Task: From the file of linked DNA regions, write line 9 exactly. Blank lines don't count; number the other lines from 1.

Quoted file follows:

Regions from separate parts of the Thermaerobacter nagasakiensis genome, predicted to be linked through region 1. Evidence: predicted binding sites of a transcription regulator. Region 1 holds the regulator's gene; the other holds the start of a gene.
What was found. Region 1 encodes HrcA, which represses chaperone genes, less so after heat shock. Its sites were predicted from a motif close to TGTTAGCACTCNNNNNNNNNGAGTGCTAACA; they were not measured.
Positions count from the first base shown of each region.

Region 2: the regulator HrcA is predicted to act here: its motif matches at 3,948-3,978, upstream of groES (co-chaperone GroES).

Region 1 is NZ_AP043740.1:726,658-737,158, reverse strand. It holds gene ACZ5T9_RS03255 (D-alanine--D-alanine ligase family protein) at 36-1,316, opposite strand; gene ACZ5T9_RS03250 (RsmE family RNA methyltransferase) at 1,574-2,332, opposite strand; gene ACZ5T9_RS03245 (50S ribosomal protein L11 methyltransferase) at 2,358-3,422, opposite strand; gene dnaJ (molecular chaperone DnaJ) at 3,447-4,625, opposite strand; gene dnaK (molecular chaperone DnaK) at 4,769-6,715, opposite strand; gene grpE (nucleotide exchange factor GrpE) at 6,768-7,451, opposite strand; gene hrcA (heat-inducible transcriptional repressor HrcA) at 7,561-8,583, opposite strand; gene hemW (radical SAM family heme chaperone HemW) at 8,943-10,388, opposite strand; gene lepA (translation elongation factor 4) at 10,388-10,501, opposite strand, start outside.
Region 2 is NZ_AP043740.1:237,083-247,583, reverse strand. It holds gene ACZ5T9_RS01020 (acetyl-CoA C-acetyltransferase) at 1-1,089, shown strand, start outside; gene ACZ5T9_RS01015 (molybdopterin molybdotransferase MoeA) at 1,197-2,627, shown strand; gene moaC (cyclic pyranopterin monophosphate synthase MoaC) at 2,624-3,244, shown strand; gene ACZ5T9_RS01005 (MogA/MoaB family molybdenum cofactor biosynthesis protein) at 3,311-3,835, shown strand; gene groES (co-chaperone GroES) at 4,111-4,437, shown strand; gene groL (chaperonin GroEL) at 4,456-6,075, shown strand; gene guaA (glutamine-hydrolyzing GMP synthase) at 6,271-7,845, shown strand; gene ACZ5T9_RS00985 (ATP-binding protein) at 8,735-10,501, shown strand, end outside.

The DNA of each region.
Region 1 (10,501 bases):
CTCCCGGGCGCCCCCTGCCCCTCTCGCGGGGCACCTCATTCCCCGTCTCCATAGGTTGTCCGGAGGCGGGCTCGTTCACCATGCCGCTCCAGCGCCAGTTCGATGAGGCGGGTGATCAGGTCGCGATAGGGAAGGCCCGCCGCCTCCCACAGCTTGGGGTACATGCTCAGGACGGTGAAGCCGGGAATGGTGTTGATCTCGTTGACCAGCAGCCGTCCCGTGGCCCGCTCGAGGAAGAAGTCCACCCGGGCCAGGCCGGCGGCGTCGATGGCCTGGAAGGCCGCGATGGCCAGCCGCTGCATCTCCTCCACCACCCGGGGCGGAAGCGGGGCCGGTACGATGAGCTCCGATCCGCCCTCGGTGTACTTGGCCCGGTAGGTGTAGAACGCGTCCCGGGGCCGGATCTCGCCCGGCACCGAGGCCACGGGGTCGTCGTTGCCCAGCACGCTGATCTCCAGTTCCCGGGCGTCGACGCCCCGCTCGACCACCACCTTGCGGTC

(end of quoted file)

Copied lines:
CTCCCGGGCGCCCCCTGCCCCTCTCGCGGGGCACCTCATTCCCCGTCTCCATAGGTTGTCCGGAGGCGGGCTCGTTCACCATGCCGCTCCAGCGCCAGTTCGATGAGGCGGGTGATCAGGTCGCGATAGGGAAGGCCCGCCGCCTCCCACAGCTTGGGGTACATGCTCAGGACGGTGAAGCCGGGAATGGTGTTGATCTCGTTGACCAGCAGCCGTCCCGTGGCCCGCTCGAGGAAGAAGTCCACCCGGGCCAGGCCGGCGGCGTCGATGGCCTGGAAGGCCGCGATGGCCAGCCGCTGCATCTCCTCCACCACCCGGGGCGGAAGCGGGGCCGGTACGATGAGCTCCGATCCGCCCTCGGTGTACTTGGCCCGGTAGGTGTAGAACGCGTCCCGGGGCCGGATCTCGCCCGGCACCGAGGCCACGGGGTCGTCGTTGCCCAGCACGCTGATCTCCAGTTCCCGGGCGTCGACGCCCCGCTCGACCACCACCTTGCGGTC